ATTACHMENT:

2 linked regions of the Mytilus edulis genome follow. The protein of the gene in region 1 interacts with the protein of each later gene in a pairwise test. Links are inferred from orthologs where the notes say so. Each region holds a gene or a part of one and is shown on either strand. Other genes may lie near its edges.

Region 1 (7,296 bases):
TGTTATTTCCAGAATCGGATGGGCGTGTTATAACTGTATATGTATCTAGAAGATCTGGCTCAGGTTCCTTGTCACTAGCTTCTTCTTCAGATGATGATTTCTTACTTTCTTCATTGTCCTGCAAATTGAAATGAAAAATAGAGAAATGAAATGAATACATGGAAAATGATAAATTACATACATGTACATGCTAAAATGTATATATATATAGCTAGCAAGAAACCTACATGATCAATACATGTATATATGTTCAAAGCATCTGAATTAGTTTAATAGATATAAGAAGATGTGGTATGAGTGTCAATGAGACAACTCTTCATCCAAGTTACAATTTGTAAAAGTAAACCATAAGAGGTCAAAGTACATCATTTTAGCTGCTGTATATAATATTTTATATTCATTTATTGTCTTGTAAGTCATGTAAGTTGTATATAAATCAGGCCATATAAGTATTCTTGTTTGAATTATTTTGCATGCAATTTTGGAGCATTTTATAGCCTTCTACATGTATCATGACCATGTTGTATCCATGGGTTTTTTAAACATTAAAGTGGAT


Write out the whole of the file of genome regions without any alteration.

2 linked regions of the Mytilus edulis genome follow. The protein of the gene in region 1 interacts with the protein of each later gene in a pairwise test. Links are inferred from orthologs where the notes say so. Each region holds a gene or a part of one and is shown on either strand. Other genes may lie near its edges.

Region 1 (7,296 bases):
TGTTATTTCCAGAATCGGATGGGCGTGTTATAACTGTATATGTATCTAGAAGATCTGGCTCAGGTTCCTTGTCACTAGCTTCTTCTTCAGATGATGATTTCTTACTTTCTTCATTGTCCTGCAAATTGAAATGAAAAATAGAGAAATGAAATGAATACATGGAAAATGATAAATTACATACATGTACATGCTAAAATGTATATATATATAGCTAGCAAGAAACCTACATGATCAATACATGTATATATGTTCAAAGCATCTGAATTAGTTTAATAGATATAAGAAGATGTGGTATGAGTGTCAATGAGACAACTCTTCATCCAAGTTACAATTTGTAAAAGTAAACCATAAGAGGTCAAAGTACATCATTTTAGCTGCTGTATATAATATTTTATATTCATTTATTGTCTTGTAAGTCATGTAAGTTGTATATAAATCAGGCCATATAAGTATTCTTGTTTGAATTATTTTGCATGCAATTTTGGAGCATTTTATAGCCTTCTACATGTATCATGACCATGTTGTATCCATGGGTTTTTTAAACATTAAAGTGGAT